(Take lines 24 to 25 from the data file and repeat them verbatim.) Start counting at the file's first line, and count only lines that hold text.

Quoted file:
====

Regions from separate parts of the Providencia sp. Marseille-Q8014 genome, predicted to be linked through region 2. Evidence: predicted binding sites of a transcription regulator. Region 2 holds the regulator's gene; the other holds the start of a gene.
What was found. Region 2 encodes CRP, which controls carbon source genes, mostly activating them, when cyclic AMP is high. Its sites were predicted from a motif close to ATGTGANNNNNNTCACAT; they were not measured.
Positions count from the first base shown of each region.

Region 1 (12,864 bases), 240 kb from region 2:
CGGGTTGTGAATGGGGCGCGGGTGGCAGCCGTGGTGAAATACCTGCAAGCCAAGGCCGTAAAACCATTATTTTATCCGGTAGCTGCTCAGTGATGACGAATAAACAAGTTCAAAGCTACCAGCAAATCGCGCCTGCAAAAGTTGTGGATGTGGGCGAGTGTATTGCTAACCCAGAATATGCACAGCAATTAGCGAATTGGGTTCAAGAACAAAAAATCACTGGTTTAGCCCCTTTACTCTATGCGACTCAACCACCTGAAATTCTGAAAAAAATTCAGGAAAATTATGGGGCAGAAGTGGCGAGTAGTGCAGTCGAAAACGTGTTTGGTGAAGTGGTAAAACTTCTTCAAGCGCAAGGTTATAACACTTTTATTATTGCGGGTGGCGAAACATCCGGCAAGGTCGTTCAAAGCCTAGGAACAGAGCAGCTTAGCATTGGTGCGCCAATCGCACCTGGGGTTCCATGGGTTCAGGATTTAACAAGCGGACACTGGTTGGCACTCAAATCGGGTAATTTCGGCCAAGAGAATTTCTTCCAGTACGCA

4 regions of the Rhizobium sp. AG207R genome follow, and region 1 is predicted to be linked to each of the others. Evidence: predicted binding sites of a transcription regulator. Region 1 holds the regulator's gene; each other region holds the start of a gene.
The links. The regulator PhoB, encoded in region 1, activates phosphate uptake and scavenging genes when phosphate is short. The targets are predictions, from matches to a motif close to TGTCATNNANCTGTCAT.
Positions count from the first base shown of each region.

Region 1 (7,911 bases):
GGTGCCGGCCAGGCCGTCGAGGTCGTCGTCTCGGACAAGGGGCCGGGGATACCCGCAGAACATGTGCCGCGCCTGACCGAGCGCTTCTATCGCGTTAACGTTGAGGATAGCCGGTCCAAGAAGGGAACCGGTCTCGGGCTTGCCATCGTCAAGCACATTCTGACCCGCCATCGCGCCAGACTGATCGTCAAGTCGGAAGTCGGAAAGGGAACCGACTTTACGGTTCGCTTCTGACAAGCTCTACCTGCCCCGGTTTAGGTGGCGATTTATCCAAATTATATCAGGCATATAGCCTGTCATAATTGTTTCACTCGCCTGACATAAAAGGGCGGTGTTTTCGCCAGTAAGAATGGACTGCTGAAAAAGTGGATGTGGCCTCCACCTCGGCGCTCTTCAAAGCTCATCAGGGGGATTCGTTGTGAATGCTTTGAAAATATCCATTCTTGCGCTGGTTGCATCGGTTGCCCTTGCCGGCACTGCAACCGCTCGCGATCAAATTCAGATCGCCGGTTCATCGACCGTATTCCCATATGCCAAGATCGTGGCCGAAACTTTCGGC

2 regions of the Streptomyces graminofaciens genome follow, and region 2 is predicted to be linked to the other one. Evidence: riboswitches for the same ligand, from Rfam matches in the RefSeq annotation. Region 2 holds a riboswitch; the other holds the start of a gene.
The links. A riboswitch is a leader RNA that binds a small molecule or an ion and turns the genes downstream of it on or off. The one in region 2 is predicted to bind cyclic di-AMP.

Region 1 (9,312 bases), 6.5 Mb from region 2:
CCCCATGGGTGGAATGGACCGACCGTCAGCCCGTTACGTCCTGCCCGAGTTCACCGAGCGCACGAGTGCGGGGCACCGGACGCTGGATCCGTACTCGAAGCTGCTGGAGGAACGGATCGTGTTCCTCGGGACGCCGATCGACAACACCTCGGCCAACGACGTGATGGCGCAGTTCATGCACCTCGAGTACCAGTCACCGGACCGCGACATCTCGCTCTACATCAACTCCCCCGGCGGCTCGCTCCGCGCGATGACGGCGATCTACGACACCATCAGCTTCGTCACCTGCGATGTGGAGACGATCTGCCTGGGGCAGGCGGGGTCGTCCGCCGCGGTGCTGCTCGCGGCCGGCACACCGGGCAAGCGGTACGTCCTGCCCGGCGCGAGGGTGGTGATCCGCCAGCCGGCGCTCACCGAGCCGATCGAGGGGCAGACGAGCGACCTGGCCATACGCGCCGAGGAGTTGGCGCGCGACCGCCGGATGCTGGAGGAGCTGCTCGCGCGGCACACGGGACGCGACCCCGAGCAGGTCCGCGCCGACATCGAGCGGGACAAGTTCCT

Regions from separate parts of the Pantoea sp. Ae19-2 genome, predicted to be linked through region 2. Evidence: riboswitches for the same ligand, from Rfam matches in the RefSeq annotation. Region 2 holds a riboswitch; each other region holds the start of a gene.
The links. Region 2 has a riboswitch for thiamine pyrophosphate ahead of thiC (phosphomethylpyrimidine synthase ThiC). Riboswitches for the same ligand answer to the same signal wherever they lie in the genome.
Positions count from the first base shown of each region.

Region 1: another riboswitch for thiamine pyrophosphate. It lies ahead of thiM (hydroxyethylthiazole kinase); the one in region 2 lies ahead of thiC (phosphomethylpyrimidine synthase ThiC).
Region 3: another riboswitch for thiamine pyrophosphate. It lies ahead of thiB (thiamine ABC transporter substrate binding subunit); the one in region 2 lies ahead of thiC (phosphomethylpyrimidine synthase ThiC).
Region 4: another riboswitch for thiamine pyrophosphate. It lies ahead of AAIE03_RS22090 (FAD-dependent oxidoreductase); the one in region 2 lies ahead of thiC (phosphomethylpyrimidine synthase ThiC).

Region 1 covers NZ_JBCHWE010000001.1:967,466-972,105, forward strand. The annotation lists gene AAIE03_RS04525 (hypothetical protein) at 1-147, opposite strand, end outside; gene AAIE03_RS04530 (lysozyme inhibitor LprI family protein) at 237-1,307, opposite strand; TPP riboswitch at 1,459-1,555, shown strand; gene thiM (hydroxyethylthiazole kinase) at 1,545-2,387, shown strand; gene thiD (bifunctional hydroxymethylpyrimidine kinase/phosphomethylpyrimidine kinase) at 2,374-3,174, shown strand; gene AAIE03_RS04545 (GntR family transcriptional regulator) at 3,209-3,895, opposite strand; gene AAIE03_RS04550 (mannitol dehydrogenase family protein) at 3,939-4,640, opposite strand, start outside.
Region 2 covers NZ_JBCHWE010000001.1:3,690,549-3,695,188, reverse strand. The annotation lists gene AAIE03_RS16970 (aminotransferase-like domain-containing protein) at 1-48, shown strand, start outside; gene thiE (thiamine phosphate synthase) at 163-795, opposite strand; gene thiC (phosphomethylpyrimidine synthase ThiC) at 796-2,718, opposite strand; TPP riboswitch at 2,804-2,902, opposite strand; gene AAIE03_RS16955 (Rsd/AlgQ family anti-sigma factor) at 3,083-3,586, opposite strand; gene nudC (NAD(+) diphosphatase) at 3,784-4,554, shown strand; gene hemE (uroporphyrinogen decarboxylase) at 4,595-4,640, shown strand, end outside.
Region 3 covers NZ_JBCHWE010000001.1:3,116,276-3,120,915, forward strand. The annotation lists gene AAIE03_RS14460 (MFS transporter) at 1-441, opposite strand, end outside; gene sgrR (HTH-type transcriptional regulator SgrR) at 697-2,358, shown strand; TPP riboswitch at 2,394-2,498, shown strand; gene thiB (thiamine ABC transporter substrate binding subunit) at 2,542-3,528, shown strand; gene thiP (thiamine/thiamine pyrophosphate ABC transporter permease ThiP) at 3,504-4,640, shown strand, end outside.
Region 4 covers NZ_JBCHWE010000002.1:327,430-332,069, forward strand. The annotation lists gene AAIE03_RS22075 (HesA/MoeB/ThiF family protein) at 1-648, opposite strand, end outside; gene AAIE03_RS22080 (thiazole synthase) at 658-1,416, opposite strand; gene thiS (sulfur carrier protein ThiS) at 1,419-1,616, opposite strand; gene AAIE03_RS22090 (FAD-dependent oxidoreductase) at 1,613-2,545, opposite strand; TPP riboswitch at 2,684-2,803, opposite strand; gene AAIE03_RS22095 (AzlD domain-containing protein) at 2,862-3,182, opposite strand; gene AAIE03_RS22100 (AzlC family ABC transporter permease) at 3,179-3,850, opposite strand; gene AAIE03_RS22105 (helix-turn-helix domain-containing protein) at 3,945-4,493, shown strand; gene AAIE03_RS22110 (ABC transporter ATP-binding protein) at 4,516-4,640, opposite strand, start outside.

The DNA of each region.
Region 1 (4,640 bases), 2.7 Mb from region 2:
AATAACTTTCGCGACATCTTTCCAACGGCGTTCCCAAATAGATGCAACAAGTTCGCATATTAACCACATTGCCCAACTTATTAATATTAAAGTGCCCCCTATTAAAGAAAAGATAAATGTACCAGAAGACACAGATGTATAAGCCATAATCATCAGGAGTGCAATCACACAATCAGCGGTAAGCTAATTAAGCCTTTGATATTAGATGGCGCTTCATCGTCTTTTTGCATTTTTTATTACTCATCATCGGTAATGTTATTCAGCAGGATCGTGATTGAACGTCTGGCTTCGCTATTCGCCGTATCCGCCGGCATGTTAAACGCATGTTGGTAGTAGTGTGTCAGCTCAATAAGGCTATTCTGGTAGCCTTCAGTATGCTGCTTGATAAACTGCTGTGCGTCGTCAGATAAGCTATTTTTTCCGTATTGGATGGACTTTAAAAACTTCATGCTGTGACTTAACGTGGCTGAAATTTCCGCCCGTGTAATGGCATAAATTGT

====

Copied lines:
Region 4 covers NZ_JBCHWE010000002.1:327,430-332,069, forward strand. The annotation lists gene AAIE03_RS22075 (HesA/MoeB/ThiF family protein) at 1-648, opposite strand, end outside; gene AAIE03_RS22080 (thiazole synthase) at 658-1,416, opposite strand; gene thiS (sulfur carrier protein ThiS) at 1,419-1,616, opposite strand; gene AAIE03_RS22090 (FAD-dependent oxidoreductase) at 1,613-2,545, opposite strand; TPP riboswitch at 2,684-2,803, opposite strand; gene AAIE03_RS22095 (AzlD domain-containing protein) at 2,862-3,182, opposite strand; gene AAIE03_RS22100 (AzlC family ABC transporter permease) at 3,179-3,850, opposite strand; gene AAIE03_RS22105 (helix-turn-helix domain-containing protein) at 3,945-4,493, shown strand; gene AAIE03_RS22110 (ABC transporter ATP-binding protein) at 4,516-4,640, opposite strand, start outside.

The DNA of each region.